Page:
In the case of Jairus, twelve years of sunshine suddenly devastated, with the death of the bairn. In the case of this woman, twelve years of suffering, gradually issuing in weary desolation.
Now let us observe the Lord. We have been following Him through these holy fields. We have, with the multitudes, been amazed by the wisdom of His teaching; we have been watchful in the presence of His power. We have seen Him dealing with the vast underworld of evil, casting out demons. Now let us look at Him in the presence of these people of sorrow.
Both these people came to Him. Jairus came to Him with public request; the woman came to Him in a private approach. The man came to Him in the midst of the crowds asking Him definitely and openly that all might hear, that He would come and help him. The woman came; and how she did so, I can never quite understand. How difficult some of us, in full vigour and health, find it to get through the crowds of London. Think of this jostling crowd of eager people thronging Him, and then of this woman, weak and wan and worn and emaciated, with twelve years of suffering. Yet she reached Him! She came, and she came quietly. She touched Him. The word "touched" really does not convey the true thought. It was not a delicate touch; it was the clutch of the hand of despair. The woman in this thronging pressing crowd said, If I may but snatch at it, if I may but clutch it, I shall be healed! So she came.
Mark, with that bluntness which is often so full of the poetry of revelation, simply tells us that when Jarius had made his request, "He went with him." Notice the immediate response. That cry from the heart of Jairus had touched the soul of Jesus. "My little daughter is at the point of death.
On the way He delayed. That is the second thing to notice. He went; but ...He tarried. The woman had touched Him. Power had gone out to her healing, and He tarried. Why not pass on? Why did He not go on? Not merely in order that He might talk to the woman. That assuredly; but this also; He knew that at the house of Jairus the child lay dead, and He knew perfectly well that those messengers were already starting to tell Jairus the sad news. He paused to lead Jairus into an atmosphere in which it would be possible for him to believe; when the news came that it was too late. He paused for Jairus's sake. Yet if I were painting the picture I should try to represent Jairus as impatient! Why does He tarry so long? My child is dying!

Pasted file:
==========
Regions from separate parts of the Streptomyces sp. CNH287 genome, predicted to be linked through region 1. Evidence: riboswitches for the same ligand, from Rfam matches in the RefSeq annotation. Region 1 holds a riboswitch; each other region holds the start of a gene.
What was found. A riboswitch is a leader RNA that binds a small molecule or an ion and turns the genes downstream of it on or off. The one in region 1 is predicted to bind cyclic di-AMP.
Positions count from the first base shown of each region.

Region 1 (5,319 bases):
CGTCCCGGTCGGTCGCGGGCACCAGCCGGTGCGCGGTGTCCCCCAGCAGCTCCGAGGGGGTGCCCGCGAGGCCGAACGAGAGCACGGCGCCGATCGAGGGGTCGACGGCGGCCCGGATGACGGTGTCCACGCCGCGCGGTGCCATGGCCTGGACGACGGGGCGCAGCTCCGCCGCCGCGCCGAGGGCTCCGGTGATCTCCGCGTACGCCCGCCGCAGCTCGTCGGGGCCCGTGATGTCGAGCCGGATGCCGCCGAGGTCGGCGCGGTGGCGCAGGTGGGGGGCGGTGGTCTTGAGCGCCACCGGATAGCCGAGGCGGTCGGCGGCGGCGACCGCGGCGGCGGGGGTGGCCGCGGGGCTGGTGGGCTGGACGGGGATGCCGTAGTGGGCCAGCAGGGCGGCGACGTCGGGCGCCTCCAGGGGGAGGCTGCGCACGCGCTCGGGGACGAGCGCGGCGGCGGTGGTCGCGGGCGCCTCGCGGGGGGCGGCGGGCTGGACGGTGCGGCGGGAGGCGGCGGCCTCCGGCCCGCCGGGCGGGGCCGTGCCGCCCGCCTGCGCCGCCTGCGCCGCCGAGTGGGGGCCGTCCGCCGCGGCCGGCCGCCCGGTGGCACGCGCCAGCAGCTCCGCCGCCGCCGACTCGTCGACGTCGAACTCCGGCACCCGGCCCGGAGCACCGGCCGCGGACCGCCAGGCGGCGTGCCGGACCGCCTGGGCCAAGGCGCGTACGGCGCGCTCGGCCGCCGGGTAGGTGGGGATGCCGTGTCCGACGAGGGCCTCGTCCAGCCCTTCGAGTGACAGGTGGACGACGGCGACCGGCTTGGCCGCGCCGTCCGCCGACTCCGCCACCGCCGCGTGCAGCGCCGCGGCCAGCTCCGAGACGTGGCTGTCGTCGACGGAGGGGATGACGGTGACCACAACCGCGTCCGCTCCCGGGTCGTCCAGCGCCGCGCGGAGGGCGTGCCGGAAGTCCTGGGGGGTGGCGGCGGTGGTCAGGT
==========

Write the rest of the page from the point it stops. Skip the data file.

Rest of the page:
In a few moments there came the last blow on the father's heart, "Thy daughter is dead! Why troublest thou the Teacher any further?" It was necessary that Mark should write this, "But Jesus, not heeding the word spoken, saith unto the ruler of the synagogue." Let us, however, dare to be dramatic, and leaving out the explanation, see what happened. Christ had just said to this woman, "Daughter, thy faith hath made thee whole; go in peace." Then the messengers came; "Thy daughter is dead. Why troublest thou the Teacher any further?" Then said Jesus, "Fear not, only believe." Thus the voice of the uttermost desolation was immediately followed by the voice of the uttermost consolation. Yes, but how could Jairus believe the thing that was said? There was the woman; something strange had happened to her. She declared she had been made whole by a touch, and He had said, "Go into peace." There was a method and a purpose in the halting of Jesus. There is always a meaning in His delay. Out of the delay will come help, out of the darkness will come light. It is always so with this Christ of ours.